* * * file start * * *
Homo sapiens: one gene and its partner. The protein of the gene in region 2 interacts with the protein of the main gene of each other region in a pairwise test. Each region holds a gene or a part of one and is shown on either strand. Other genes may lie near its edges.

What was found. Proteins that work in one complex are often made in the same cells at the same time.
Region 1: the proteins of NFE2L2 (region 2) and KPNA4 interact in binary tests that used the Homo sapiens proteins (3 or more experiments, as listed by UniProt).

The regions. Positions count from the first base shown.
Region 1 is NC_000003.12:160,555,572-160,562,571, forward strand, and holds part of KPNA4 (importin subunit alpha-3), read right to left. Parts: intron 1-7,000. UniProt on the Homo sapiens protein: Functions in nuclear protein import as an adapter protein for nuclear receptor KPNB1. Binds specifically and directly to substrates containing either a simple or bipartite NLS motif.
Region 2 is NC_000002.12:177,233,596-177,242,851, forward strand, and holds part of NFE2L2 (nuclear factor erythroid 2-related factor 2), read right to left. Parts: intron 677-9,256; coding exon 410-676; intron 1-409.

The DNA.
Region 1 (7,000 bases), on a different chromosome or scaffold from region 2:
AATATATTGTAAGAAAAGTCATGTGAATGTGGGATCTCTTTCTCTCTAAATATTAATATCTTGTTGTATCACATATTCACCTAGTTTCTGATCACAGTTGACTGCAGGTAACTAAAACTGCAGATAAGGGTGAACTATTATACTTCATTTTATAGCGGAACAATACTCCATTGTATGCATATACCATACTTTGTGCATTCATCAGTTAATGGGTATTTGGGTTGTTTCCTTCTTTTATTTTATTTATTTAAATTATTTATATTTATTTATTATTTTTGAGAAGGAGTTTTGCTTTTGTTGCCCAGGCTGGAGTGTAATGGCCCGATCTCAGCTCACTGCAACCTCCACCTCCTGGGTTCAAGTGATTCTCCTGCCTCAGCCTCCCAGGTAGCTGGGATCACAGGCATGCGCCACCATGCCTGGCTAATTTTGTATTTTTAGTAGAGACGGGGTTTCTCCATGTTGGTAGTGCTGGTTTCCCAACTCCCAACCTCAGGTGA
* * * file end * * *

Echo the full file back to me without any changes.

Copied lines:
Homo sapiens: one gene and its partner. The protein of the gene in region 2 interacts with the protein of the main gene of each other region in a pairwise test. Each region holds a gene or a part of one and is shown on either strand. Other genes may lie near its edges.

What was found. Proteins that work in one complex are often made in the same cells at the same time.
Region 1: the proteins of NFE2L2 (region 2) and KPNA4 interact in binary tests that used the Homo sapiens proteins (3 or more experiments, as listed by UniProt).

The regions. Positions count from the first base shown.
Region 1 is NC_000003.12:160,555,572-160,562,571, forward strand, and holds part of KPNA4 (importin subunit alpha-3), read right to left. Parts: intron 1-7,000. UniProt on the Homo sapiens protein: Functions in nuclear protein import as an adapter protein for nuclear receptor KPNB1. Binds specifically and directly to substrates containing either a simple or bipartite NLS motif.
Region 2 is NC_000002.12:177,233,596-177,242,851, forward strand, and holds part of NFE2L2 (nuclear factor erythroid 2-related factor 2), read right to left. Parts: intron 677-9,256; coding exon 410-676; intron 1-409.

The DNA.
Region 1 (7,000 bases), on a different chromosome or scaffold from region 2:
AATATATTGTAAGAAAAGTCATGTGAATGTGGGATCTCTTTCTCTCTAAATATTAATATCTTGTTGTATCACATATTCACCTAGTTTCTGATCACAGTTGACTGCAGGTAACTAAAACTGCAGATAAGGGTGAACTATTATACTTCATTTTATAGCGGAACAATACTCCATTGTATGCATATACCATACTTTGTGCATTCATCAGTTAATGGGTATTTGGGTTGTTTCCTTCTTTTATTTTATTTATTTAAATTATTTATATTTATTTATTATTTTTGAGAAGGAGTTTTGCTTTTGTTGCCCAGGCTGGAGTGTAATGGCCCGATCTCAGCTCACTGCAACCTCCACCTCCTGGGTTCAAGTGATTCTCCTGCCTCAGCCTCCCAGGTAGCTGGGATCACAGGCATGCGCCACCATGCCTGGCTAATTTTGTATTTTTAGTAGAGACGGGGTTTCTCCATGTTGGTAGTGCTGGTTTCCCAACTCCCAACCTCAGGTGA